Freedom is one of our core values. Most people can agree that freedom is a good thing. Yet there is far less agreement about how to understand the concept itself and what kinds of political arrangements are best suited to protect and enhance freedom. Is freedom about being left alone? Undertaking action with others? Participating in governance? Does freedom require a limited state? An active and interventionist government? A robustly participatory political system? This undergraduate introductory seminar will consider and evaluate the answers that have been given to these questions by both historical and contemporary political thinkers in the Western tradition. Thinkers covered include: Sarah Conly, Thomas Hobbes, John Locke, Karl Marx, John Stuart Mill, Philip Pettit, Robert Putnam, Jean-Jacques Rousseau, Cass Sunstein, Alexis de Tocqueville, Jeremy Waldron, and Bernard Williams.
This undergraduate course offers an introduction to the history of Western political thought from the late fifteenth century through the nineteenth century. We will consider the secularization of politics, the changing relationship between the individual and society, the rise of consent-based forms of political authority, and the development and critiques of liberal conceptions of property. We will cover the following thinkers: Niccolò Machiavelli, Thomas Hobbes, John Locke, Jean-Jacques Rousseau, Edmund Burke, John Stuart Mill, and Karl Marx.
Cross-listed as: ETHICSOC 131S.
In the aftermath of the Second World War, the political theorist Hannah Arendt wrote that “the problem of evil will be the fundamental question of postwar intellectual life in Europe.” This question remains fundamental today. The acts to which the word “evil” might apply—genocide, terrorism, torture, human trafficking, etc.—persist. The rhetoric of evil also remains central to American political discourse, both as a means of condemning such acts and of justifying preventive and punitive measures intended to combat them. In this advanced undergraduate seminar, we will examine the intersection of politics and evil by considering works by philosophers, psychologists, and political theorists, with occasional forays into film and media. The thinkers covered will include: Hannah Arendt, Immanuel Kant, Niccolò Machiavelli, Friedrich Nietzsche, and Michael Walzer.
Cross-listed as: ETHICSOC 237M.
This is advanced undergraduate seminar is about the intellectual origins of theories and approaches to international politics. We will examine historical treatments of sovereignty and the state system, international law, democratic peace, and imperialism. Throughout the course, we will also some of the enduring normative and empirical questions about international politics: (1) What is the basis of political power and authority? (2) What rights and obligations do individuals have? (3) What rights and obligations do states have? (4) What are the causes of conflict? (5) What are the prospects for enduring peace? Thinkers covered include: Thucydides, Augustine, Aquinas, Francisco Vitoria, Niccolò Machiavelli, Thomas Hobbes, Hugo Grotius, Jean-Jacques Rousseau, Immanuel Kant, John Stuart Mill, and Karl Marx.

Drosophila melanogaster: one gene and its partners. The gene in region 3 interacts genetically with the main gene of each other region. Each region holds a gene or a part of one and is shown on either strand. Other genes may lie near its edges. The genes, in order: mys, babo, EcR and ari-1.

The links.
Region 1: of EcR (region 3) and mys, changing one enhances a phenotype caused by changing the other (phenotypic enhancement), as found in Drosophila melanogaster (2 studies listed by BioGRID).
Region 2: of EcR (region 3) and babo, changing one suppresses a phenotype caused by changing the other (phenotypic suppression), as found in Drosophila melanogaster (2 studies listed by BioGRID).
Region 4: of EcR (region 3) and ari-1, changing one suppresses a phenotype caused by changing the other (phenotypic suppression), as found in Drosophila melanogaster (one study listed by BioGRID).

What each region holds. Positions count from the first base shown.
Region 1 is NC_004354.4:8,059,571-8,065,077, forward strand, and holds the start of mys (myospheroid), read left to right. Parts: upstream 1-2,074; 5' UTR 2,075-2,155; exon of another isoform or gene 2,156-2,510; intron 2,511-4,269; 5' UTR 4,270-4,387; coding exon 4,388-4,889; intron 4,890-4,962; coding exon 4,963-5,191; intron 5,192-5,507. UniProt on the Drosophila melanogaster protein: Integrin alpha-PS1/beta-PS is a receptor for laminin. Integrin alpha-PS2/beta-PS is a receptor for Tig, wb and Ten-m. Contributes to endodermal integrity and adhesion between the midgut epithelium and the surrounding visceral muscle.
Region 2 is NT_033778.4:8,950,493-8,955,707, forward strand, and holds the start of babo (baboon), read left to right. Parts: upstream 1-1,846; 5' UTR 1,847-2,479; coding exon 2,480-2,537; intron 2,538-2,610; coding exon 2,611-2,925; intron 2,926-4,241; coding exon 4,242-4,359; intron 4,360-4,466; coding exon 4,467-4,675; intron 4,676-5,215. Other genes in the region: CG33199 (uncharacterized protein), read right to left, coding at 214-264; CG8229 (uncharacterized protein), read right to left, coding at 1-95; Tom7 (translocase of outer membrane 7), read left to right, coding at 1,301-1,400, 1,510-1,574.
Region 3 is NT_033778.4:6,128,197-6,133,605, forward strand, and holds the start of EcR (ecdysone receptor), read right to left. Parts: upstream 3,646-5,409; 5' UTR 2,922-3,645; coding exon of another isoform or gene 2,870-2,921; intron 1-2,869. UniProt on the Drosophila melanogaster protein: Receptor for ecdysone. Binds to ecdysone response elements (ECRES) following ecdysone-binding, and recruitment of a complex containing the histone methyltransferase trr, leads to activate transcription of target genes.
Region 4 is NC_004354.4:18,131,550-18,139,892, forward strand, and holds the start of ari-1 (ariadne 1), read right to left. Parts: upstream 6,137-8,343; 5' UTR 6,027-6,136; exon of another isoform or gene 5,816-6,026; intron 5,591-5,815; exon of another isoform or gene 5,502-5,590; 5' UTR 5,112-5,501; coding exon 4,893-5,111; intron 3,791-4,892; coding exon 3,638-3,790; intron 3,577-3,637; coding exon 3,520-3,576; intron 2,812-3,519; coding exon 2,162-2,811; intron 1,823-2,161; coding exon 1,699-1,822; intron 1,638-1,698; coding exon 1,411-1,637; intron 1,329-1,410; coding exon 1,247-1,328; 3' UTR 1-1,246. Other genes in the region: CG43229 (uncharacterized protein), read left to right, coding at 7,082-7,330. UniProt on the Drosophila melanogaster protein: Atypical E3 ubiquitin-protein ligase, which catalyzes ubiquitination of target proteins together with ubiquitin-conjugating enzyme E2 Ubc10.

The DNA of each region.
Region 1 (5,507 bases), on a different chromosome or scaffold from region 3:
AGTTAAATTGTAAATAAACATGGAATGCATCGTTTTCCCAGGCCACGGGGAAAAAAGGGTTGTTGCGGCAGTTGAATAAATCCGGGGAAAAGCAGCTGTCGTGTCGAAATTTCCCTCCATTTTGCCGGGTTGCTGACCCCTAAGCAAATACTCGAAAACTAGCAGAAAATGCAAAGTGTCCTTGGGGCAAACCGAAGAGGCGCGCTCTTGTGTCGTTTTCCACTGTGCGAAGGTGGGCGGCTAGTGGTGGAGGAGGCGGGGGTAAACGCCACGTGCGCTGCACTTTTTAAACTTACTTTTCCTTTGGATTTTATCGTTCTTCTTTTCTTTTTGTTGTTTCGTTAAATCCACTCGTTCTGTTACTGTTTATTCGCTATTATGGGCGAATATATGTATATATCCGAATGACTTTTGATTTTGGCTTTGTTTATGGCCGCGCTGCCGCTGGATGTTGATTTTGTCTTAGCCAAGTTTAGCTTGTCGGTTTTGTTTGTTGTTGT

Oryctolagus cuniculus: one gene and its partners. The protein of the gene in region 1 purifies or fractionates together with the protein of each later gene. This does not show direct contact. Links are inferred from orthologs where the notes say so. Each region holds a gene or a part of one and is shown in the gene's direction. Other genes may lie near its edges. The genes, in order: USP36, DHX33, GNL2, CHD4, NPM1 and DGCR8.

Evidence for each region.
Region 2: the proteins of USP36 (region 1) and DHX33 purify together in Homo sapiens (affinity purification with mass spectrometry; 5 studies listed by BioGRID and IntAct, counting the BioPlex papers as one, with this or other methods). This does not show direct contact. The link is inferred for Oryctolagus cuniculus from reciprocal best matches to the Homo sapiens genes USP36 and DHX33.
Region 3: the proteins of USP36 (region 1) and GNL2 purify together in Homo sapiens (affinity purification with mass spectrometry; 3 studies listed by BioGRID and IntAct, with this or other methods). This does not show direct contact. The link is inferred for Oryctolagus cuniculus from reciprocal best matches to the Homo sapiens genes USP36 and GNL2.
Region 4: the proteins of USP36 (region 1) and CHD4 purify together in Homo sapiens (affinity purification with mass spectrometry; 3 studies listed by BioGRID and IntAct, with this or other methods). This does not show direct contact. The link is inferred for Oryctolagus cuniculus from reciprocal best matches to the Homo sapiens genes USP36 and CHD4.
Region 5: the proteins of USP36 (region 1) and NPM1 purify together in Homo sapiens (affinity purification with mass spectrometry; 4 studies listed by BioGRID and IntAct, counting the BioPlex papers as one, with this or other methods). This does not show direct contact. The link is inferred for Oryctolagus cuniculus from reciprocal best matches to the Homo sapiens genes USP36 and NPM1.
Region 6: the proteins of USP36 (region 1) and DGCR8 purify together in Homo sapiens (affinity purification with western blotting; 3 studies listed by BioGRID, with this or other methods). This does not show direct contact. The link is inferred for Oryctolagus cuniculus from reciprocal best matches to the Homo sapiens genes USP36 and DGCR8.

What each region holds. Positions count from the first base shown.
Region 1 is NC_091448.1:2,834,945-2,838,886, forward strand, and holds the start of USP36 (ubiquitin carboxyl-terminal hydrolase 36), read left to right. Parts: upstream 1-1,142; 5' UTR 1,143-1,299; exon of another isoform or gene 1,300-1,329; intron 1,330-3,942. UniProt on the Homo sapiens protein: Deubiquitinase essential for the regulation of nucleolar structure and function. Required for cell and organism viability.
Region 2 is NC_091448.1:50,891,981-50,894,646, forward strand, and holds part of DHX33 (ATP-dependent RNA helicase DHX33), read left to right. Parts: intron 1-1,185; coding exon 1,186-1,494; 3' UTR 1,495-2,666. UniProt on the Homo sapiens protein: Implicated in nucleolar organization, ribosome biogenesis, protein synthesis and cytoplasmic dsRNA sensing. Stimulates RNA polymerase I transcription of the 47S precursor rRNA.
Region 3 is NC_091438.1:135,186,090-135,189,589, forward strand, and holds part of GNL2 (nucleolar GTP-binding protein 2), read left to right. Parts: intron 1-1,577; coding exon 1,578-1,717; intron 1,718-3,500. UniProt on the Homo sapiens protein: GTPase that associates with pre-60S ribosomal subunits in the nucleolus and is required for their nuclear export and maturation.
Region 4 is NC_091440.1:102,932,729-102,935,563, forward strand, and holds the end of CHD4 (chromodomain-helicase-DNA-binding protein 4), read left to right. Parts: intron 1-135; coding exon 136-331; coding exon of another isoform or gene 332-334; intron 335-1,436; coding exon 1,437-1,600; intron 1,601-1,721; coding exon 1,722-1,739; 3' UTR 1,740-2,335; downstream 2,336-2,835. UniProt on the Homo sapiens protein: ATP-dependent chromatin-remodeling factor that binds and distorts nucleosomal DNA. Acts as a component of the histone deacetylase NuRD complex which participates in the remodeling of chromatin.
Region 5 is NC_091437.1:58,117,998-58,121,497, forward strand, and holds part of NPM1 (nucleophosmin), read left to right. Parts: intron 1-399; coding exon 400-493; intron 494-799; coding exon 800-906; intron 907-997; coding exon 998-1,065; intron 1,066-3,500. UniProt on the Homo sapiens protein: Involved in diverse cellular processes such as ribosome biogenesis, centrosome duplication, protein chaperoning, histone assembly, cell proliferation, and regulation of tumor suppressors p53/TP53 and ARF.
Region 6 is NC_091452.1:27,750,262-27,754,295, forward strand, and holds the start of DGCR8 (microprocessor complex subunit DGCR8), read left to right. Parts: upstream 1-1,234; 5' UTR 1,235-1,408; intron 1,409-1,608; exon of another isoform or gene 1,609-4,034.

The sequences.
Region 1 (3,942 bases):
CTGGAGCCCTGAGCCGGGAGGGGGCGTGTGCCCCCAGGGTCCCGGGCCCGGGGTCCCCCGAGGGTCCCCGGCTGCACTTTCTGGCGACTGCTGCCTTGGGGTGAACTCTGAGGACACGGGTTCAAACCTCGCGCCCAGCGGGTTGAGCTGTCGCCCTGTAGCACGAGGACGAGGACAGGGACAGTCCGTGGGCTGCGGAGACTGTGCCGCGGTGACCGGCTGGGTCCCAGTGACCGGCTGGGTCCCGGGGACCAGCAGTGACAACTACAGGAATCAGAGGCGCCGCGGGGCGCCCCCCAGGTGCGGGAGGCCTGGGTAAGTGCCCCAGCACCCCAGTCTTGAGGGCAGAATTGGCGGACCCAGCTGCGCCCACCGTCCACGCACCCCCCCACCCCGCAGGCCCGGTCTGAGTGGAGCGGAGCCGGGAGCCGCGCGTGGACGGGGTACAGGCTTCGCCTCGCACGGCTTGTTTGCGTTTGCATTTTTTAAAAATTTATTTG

Cross-listed as: INTNLREL 136.
This graduate-level seminar explores selections from the canon of Western political thought from the late fifteenth through nineteenth centuries. Throughout the course, we will engage in close textual readings of individual thinkers and consider some of the larger questions raised by political modernity. This offering of the course will focus on the three modern social contract thinkers: Thomas Hobbes, John Locke, and Jean-Jacques Rousseau. The approach in this course is historical, normative, and conceptual. We will consider the texts in light of their historical contexts and the aims of their authors. However, we will also attend closely to the structure of their normative and empirical arguments, and the conceptual contributions of these arguments to contemporary political science.
Cross-listed as: MTL 334.
This graduate-level seminar will explore various articulations of political realism in their historical contexts. Realism is generally taken to be a pragmatic approach to a political world marked by the competition for materi l interests and the struggle for power. Yet beyond a shared critique of idealism and an insistence on the priority and autonomy of the political, realists tend to have very different normative visions and political projects. We will consider the works of several political realists from the history of political and International Relations thought, namely: Thucydides, Augustine of Hippo, Niccolò Machiavelli, Thomas Hobbes, Carl Schmitt, Reinhold Niebuhr, E.H. Carr, Hans Morgenthau, Raymond Geuss, and Bernard Williams.
Cross-listed as: PHIL 372R.